In the RAW mode, some digital still cameras allow preprocessed sensor data to be written to the file along with metadata describing the cameras settings. A still-camera RAW mode does not achieve the workflow benefits described here, as it does not allow easy or fast previews, and the images can only be displayed by tools designed to understand the RAW format from Bayer-pattern imagers.
Exemplary embodiments of the invention that are shown in the drawings are summarized below. These and other embodiments are more fully described in the Detailed Description section. It is to be understood, however, that there is no intention to limit the invention to the forms described in this Summary of the Invention or in the Detailed Description. One skilled in the art can recognize that there are numerous modifications, equivalents and alternative constructions that fall within the spirit and scope of the invention as expressed in the claims.
Embodiments of the invention describe systems and methods for effecting RAW Bayer compression using a camera by itself or an external device that performs the Bayer compression. In both cases this compressed stream is stored to a disk or memory system for later review and editing. During the review and editing stages, embodiments of the invention enable the new compressed video type to operate seamlessly within existing post production tools, without modification to those tools.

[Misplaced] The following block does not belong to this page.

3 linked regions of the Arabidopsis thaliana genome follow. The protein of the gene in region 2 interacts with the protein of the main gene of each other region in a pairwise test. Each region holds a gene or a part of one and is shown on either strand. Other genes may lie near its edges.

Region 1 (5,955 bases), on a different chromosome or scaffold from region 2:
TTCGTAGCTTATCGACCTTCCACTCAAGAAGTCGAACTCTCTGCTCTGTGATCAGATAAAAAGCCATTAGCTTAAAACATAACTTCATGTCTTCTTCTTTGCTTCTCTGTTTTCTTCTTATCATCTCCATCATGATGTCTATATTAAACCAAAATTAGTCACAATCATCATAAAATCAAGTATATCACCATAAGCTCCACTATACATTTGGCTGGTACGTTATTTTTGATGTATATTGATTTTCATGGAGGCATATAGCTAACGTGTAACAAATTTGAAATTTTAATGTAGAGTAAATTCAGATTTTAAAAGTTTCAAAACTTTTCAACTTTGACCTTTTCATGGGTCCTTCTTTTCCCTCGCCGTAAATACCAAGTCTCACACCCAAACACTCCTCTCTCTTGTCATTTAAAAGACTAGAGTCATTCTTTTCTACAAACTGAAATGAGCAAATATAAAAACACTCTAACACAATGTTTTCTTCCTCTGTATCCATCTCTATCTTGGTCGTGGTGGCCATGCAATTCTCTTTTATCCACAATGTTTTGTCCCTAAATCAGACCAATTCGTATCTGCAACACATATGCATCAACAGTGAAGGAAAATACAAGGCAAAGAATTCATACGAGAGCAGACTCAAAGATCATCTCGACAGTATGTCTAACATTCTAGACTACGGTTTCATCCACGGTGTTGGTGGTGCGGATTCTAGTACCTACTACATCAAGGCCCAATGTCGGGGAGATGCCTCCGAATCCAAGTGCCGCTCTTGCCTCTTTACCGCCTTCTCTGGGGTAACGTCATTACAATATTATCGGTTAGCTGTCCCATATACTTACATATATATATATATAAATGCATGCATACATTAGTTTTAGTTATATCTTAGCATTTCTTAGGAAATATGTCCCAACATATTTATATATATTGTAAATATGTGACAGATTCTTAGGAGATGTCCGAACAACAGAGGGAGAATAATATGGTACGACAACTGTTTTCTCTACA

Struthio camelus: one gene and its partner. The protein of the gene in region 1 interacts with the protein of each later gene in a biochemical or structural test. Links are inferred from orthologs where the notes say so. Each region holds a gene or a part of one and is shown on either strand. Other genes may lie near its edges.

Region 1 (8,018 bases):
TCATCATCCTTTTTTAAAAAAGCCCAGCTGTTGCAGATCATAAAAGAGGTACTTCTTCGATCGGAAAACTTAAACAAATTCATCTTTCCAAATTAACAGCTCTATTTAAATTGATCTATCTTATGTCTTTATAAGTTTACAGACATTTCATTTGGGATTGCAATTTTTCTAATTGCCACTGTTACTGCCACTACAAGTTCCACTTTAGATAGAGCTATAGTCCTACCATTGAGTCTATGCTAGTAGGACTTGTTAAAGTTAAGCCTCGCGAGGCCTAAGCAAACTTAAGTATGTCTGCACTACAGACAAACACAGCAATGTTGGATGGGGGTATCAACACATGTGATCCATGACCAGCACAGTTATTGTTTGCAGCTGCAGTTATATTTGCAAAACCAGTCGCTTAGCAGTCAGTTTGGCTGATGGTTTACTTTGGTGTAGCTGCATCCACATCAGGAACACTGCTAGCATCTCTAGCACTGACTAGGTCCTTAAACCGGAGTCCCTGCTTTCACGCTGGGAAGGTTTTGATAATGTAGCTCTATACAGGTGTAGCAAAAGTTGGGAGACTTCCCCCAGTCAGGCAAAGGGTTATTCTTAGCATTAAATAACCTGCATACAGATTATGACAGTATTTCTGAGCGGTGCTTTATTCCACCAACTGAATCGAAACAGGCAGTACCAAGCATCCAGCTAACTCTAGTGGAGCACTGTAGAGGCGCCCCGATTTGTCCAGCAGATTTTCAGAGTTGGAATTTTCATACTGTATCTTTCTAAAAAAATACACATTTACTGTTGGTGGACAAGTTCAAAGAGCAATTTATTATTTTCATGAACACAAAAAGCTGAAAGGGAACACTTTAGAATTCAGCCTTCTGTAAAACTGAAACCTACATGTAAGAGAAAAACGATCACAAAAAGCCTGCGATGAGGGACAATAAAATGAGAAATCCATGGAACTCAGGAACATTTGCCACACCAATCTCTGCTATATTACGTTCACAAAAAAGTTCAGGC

Various objects and advantages plus a more complete understanding of the invention are apparent and more readily appreciated by reference to the following Detailed Description and to the appended claims when taken in conjunction with the accompanying Drawings wherein: